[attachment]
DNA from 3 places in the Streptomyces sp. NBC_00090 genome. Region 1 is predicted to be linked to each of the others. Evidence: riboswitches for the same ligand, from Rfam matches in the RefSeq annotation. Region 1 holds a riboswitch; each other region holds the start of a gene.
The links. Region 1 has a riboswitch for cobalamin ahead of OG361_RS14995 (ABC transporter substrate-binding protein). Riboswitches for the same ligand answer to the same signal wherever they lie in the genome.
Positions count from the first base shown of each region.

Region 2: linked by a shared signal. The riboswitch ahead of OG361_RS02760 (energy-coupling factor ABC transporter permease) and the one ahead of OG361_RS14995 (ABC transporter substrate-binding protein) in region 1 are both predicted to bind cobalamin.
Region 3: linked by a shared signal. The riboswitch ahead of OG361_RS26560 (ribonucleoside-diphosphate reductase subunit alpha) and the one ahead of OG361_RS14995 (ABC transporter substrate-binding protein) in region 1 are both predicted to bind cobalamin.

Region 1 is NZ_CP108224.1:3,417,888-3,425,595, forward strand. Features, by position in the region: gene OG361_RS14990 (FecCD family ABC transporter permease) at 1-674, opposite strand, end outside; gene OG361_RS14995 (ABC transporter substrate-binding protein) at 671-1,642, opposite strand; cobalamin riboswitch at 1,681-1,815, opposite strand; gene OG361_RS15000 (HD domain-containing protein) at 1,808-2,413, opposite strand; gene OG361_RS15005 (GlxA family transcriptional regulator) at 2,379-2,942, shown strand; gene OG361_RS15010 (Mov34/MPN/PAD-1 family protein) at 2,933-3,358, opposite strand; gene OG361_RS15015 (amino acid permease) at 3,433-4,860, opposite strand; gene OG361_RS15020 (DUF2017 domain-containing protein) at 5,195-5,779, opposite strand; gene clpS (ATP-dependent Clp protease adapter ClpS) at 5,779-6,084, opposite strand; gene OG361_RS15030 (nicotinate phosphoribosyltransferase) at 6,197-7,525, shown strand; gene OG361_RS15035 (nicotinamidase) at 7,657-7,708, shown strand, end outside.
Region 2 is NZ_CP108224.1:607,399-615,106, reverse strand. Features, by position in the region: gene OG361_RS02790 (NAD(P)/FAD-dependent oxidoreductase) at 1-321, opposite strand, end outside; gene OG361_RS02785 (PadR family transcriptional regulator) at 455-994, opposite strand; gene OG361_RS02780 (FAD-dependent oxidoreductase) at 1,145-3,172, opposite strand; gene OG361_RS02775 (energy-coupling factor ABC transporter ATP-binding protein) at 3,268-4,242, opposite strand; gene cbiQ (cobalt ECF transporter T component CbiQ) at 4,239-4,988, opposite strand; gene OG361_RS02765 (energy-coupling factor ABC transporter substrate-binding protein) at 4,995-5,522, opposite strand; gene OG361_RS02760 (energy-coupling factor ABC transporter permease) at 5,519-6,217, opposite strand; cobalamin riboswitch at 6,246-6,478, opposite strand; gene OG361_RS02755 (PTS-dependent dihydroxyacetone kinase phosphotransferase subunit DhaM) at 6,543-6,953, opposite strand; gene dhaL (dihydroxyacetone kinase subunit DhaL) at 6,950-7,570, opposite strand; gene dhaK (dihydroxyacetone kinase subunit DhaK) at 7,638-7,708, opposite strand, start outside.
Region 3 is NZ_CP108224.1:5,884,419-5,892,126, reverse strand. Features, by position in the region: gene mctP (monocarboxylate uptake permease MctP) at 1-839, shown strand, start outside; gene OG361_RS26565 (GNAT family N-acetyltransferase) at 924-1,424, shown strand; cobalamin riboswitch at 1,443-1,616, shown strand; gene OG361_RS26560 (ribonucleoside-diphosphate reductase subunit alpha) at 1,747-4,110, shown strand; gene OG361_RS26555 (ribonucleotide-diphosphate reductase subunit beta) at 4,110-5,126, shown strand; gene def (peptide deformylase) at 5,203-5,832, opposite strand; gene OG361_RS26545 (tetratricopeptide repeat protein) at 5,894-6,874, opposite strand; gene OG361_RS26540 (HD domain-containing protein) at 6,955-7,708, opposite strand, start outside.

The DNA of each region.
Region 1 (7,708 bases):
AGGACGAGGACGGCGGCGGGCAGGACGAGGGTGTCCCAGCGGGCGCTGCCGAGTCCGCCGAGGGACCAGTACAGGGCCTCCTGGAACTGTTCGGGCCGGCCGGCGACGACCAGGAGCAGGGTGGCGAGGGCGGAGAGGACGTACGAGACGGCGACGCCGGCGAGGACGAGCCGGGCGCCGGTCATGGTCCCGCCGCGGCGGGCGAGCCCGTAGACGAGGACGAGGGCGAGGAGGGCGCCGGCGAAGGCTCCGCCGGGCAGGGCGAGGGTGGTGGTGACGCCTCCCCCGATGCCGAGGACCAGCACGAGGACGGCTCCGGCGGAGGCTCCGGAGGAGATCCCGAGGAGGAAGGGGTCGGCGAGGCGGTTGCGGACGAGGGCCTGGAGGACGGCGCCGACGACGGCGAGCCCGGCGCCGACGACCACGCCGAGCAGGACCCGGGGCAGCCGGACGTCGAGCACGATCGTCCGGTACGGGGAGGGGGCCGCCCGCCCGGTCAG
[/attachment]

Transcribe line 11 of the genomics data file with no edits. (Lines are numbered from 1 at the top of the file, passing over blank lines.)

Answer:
AGGACGAGGACGGCGGCGGGCAGGACGAGGGTGTCCCAGCGGGCGCTGCCGAGTCCGCCGAGGGACCAGTACAGGGCCTCCTGGAACTGTTCGGGCCGGCCGGCGACGACCAGGAGCAGGGTGGCGAGGGCGGAGAGGACGTACGAGACGGCGACGCCGGCGAGGACGAGCCGGGCGCCGGTCATGGTCCCGCCGCGGCGGGCGAGCCCGTAGACGAGGACGAGGGCGAGGAGGGCGCCGGCGAAGGCTCCGCCGGGCAGGGCGAGGGTGGTGGTGACGCCTCCCCCGATGCCGAGGACCAGCACGAGGACGGCTCCGGCGGAGGCTCCGGAGGAGATCCCGAGGAGGAAGGGGTCGGCGAGGCGGTTGCGGACGAGGGCCTGGAGGACGGCGCCGACGACGGCGAGCCCGGCGCCGACGACCACGCCGAGCAGGACCCGGGGCAGCCGGACGTCGAGCACGATCGTCCGGTACGGGGAGGGGGCCGCCCGCCCGGTCAG